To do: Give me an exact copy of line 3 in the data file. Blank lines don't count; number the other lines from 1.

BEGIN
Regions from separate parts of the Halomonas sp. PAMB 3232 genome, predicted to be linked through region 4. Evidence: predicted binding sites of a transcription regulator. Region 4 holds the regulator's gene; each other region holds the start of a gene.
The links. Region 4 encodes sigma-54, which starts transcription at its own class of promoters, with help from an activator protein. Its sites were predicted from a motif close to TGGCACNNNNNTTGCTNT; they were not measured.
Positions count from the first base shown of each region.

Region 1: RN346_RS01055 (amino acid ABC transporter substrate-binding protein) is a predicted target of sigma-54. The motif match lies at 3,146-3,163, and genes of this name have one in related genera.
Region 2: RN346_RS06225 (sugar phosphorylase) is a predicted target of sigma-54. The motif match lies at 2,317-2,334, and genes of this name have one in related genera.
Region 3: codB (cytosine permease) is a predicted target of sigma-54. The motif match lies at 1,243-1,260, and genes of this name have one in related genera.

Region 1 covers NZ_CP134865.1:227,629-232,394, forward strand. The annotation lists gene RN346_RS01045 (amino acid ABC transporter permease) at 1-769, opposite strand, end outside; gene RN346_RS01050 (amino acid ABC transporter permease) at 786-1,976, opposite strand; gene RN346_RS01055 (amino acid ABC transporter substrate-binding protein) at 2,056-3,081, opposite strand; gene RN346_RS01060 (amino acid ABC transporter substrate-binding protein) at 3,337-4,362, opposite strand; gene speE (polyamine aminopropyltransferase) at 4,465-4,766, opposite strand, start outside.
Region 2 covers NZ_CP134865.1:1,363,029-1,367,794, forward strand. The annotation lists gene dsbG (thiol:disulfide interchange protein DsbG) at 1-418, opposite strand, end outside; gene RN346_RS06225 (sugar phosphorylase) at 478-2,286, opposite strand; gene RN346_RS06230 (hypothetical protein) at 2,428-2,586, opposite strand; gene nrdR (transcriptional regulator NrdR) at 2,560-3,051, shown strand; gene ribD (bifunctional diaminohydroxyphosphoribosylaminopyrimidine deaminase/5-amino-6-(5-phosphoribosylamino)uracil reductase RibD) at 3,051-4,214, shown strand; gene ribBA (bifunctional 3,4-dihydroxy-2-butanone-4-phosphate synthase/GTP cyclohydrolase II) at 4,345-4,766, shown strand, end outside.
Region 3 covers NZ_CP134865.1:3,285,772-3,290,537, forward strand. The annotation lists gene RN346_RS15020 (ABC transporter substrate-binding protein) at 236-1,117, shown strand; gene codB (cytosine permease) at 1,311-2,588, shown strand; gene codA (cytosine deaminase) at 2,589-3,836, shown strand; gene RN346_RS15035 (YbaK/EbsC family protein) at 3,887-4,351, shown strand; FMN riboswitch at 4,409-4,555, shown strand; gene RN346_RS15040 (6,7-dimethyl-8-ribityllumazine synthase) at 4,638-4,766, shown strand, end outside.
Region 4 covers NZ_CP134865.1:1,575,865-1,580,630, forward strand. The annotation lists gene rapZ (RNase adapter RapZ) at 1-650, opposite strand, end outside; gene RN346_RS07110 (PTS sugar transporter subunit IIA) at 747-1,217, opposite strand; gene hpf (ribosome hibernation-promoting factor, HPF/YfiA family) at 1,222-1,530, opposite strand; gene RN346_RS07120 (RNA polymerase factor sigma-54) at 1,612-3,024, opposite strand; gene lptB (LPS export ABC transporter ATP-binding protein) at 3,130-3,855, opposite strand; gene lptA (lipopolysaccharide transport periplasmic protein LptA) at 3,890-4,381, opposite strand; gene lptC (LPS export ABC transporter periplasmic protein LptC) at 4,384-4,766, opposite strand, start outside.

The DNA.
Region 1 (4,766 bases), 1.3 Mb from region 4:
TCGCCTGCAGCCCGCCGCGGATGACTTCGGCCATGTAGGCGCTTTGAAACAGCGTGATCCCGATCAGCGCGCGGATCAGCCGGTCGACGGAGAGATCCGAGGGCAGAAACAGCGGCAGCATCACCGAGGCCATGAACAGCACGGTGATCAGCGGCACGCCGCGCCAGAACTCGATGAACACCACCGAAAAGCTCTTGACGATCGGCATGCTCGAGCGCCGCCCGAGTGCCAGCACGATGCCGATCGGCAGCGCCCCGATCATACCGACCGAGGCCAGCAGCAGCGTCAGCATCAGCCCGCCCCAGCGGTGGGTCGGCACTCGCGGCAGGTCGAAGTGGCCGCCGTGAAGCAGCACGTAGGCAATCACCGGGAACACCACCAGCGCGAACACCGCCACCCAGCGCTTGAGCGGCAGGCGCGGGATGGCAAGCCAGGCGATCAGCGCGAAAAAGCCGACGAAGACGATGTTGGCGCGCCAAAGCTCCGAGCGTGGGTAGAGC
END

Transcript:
Positions count from the first base shown of each region.